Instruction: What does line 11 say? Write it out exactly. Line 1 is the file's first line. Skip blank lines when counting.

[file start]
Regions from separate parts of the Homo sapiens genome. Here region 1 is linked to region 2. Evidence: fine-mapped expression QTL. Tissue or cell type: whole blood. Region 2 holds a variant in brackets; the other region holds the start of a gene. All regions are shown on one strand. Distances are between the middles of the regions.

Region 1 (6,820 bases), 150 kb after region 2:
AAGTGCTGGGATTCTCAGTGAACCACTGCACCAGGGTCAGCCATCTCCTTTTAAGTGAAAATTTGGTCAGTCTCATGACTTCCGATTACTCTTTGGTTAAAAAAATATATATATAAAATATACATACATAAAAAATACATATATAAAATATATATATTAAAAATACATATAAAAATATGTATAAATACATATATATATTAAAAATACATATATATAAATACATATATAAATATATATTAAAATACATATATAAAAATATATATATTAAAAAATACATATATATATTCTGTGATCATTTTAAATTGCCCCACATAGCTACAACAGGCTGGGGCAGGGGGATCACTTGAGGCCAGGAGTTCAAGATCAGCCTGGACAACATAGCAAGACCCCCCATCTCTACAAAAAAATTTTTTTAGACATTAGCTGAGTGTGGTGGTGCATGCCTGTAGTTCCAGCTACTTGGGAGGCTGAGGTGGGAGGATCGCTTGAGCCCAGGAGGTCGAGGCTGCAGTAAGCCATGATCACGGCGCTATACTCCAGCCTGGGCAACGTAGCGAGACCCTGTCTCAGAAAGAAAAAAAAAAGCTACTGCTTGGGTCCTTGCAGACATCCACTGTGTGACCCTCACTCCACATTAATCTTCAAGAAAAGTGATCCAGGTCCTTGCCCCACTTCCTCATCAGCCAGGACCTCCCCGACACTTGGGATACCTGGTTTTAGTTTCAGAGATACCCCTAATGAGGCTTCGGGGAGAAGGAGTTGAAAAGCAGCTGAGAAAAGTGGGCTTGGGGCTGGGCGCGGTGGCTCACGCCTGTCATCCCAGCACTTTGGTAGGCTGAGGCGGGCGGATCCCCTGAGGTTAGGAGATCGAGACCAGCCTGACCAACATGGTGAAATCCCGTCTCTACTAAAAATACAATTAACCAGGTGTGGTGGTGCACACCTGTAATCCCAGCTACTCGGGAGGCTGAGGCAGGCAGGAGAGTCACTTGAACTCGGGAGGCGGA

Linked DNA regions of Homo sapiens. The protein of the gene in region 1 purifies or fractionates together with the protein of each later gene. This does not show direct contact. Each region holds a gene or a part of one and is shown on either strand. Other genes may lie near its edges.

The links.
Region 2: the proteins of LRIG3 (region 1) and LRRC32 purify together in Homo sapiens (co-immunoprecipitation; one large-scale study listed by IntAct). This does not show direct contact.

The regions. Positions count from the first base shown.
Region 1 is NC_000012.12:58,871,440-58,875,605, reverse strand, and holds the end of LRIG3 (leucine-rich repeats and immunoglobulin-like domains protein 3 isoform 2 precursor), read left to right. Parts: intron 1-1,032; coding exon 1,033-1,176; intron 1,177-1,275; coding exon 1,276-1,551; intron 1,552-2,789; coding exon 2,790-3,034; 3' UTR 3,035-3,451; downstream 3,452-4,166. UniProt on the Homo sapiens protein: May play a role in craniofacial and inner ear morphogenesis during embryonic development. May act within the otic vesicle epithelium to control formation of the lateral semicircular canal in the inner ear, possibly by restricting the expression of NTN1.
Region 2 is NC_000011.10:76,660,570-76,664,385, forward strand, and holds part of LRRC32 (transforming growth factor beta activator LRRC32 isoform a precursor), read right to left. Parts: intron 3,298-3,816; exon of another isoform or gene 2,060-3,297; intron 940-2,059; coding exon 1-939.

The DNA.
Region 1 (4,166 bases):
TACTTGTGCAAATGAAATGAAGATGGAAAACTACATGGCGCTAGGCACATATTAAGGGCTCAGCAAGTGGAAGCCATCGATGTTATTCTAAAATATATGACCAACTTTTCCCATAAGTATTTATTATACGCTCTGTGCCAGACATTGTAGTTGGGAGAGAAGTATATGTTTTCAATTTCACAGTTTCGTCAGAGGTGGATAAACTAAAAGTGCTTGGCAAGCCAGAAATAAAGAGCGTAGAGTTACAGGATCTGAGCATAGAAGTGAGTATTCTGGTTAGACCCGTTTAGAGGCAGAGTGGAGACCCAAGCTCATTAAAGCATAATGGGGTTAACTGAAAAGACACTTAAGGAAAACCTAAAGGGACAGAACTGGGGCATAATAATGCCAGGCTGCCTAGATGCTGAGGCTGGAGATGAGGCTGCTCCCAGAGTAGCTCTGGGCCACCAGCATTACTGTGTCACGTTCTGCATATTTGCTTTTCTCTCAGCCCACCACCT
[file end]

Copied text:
Region 1 (4,166 bases):